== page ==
She sounds like a survivor…I bet that horse gets back up!

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    • I hope so! I’ll keep an eye on her blog. Later entries said she was taken in by someone and is now able to look for work, so hopefully she is on her way back up.

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  5. Thanks for re-blogging Warriorsandghosts blog post Kris – powerful post. I hope she finds her way out of the truly terrible circumstances she landed in through no apparent fault of her own. Homelessness in this country is a truly terrifying state. And as you rightly point out, not every homeless person ‘out there’ is lazy or a misfit or something worse. – Wendy

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    • I was really shocked at all the homeless people I met in my travels. I had no idea it was so bad in the US. In Florida we had a few homeless, all mentally ill and people in town knew them and took care of them. But the people I talked to in my travels were all regular people who had fallen on hard times and others I saw didn’t look ill either. Joel went to Maine to see family and said there were homeless everywhere there as well. It seems something could be done for these people, and I don’t understand why the rest of us aren’t all insisting on it. I almost feel pulled to go back and get involved in the effort.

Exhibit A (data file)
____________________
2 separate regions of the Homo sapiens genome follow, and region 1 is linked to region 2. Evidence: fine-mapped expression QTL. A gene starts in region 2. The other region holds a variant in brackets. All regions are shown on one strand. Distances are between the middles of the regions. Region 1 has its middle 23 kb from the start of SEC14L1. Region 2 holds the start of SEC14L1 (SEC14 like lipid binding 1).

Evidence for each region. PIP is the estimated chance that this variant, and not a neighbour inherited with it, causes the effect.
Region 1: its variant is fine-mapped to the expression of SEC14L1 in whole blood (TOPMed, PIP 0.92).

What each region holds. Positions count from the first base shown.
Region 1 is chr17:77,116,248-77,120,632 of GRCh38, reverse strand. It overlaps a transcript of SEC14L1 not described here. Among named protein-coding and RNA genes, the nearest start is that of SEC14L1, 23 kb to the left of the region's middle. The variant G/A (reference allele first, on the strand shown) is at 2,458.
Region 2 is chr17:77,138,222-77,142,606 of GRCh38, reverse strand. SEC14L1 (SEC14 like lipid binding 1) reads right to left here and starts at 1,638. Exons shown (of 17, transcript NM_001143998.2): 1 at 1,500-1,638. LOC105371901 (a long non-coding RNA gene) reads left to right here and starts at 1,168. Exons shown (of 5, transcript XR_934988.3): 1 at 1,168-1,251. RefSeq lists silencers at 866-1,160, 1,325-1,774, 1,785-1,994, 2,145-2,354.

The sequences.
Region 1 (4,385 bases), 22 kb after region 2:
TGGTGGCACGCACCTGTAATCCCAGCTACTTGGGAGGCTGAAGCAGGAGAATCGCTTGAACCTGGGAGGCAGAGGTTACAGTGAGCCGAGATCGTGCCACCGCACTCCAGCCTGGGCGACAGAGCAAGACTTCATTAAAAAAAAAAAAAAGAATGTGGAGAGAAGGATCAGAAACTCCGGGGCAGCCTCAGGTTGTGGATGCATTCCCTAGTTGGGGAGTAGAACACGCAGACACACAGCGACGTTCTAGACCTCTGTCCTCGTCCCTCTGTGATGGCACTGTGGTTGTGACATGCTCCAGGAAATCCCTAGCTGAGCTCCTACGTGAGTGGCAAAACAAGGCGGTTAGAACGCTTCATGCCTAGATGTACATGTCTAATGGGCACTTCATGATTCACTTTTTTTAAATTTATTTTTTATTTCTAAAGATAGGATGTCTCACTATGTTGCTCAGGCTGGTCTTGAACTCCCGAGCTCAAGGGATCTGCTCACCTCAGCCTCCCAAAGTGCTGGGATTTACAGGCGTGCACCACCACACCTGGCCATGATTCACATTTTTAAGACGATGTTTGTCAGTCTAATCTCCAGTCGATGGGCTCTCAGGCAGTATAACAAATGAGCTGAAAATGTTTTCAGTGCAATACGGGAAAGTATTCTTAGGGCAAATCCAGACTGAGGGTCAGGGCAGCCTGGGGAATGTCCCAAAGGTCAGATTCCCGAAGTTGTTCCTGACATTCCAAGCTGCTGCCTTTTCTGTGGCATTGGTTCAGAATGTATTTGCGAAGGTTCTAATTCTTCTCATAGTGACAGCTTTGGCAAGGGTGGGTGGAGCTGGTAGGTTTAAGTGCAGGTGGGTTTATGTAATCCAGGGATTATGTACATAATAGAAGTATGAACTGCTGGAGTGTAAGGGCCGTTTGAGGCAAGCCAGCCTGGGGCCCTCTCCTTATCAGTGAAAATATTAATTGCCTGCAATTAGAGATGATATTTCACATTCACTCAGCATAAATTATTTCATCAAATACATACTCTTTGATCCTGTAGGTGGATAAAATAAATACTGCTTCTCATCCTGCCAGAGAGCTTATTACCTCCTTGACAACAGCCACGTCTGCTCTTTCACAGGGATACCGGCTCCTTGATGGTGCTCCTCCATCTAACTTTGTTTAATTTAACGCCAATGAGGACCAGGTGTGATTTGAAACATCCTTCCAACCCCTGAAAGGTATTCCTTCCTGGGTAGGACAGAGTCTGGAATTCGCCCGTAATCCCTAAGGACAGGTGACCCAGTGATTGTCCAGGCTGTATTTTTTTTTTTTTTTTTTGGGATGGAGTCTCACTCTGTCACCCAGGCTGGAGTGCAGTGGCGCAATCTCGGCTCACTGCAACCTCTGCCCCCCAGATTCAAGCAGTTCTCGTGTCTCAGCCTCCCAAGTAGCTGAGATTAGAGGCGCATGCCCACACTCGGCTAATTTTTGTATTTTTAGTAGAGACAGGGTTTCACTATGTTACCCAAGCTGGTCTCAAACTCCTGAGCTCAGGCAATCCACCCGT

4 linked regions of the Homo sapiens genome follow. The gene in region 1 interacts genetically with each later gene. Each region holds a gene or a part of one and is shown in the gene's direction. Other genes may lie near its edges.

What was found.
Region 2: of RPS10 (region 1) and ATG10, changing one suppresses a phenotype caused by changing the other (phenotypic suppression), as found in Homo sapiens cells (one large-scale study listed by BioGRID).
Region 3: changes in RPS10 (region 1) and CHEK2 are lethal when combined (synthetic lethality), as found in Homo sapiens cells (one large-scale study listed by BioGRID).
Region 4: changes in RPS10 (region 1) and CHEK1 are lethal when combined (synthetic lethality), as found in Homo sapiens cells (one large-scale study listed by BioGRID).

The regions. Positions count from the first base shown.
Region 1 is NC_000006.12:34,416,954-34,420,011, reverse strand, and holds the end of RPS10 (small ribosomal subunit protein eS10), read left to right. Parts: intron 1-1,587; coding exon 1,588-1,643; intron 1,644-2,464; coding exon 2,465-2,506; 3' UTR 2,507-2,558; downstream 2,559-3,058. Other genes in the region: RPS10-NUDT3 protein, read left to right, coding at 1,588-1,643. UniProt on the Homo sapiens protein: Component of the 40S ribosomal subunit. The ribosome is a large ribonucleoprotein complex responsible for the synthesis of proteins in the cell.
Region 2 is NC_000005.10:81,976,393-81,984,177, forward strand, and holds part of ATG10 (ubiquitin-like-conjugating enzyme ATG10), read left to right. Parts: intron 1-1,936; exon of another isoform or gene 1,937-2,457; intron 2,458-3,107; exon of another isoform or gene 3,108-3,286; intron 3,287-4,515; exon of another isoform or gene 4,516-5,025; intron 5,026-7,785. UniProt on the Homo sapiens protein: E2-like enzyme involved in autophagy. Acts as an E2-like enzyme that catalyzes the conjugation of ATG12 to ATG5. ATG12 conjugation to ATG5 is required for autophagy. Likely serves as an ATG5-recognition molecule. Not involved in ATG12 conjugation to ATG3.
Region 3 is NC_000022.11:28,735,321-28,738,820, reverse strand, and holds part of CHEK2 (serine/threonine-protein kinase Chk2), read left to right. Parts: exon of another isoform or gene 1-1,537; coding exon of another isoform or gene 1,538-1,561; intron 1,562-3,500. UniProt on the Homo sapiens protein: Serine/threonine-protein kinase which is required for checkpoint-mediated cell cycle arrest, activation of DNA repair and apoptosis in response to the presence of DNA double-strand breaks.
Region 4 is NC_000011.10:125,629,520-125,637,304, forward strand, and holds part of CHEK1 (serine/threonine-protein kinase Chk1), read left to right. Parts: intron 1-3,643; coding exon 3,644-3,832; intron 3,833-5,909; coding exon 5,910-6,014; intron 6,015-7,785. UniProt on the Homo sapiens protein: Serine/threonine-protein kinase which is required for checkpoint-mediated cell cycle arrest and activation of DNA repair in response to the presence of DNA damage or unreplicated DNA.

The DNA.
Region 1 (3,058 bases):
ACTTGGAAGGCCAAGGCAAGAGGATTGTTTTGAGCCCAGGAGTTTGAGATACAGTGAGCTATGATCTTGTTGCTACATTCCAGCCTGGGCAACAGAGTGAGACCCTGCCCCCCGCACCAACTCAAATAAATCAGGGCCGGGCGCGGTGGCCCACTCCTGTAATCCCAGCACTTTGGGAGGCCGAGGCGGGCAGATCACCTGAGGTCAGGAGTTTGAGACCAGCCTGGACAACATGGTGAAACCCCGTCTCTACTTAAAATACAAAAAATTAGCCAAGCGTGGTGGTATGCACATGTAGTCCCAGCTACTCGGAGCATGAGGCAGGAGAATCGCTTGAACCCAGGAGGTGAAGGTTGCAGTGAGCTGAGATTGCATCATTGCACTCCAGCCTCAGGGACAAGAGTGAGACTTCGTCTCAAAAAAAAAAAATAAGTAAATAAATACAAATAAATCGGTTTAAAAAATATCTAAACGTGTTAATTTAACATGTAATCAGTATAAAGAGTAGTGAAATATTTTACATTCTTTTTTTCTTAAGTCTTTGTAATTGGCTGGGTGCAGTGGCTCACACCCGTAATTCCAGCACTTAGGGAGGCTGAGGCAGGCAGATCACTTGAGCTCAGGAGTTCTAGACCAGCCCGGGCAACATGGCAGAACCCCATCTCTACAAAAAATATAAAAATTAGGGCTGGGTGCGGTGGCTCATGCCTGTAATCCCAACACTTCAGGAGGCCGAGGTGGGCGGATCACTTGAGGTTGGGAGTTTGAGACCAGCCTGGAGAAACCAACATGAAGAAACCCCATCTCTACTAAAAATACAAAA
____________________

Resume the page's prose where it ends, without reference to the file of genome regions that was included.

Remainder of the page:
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      • I’ve read recently that there are a couple states (would have to look it up) who have started the “Housing First ” initiative in response to the homeless – first get them off the streets and into decent apartments, an then try to address their problems. I hear there’s been a level of unexpected success.

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        • http://www.endhomelessness.org/pages/housing_first – looks like it was started in 2006. 10 years in the running and not much success?

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        • I read something… Utah, I think it was, put people in housing and found it actually cost less than having them on the streets with the associated emergency medical care, police involvement, etc. I also saw something about a community of tiny homes, which also had support services for the people. My California daughter says they are going to do this in her area too. She works for the government and they open their very large parking lot to homeless people in cars and RV’s, and it’s so full every night they are looking for more space. Lack of affordable housing is a big factor in the problems there. I know people are trying to help but the problem is far from solved. I got a small taste of the life during my three week bike tour, living in a tent, and being shunned as if I was homeless. It really made me feel for these people.

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          • Yes, Utah was the state I’d read about.
            I remember reading about your experiences with homelessness in your cycling blog, and was very impressed with your courage in undertaking that journey.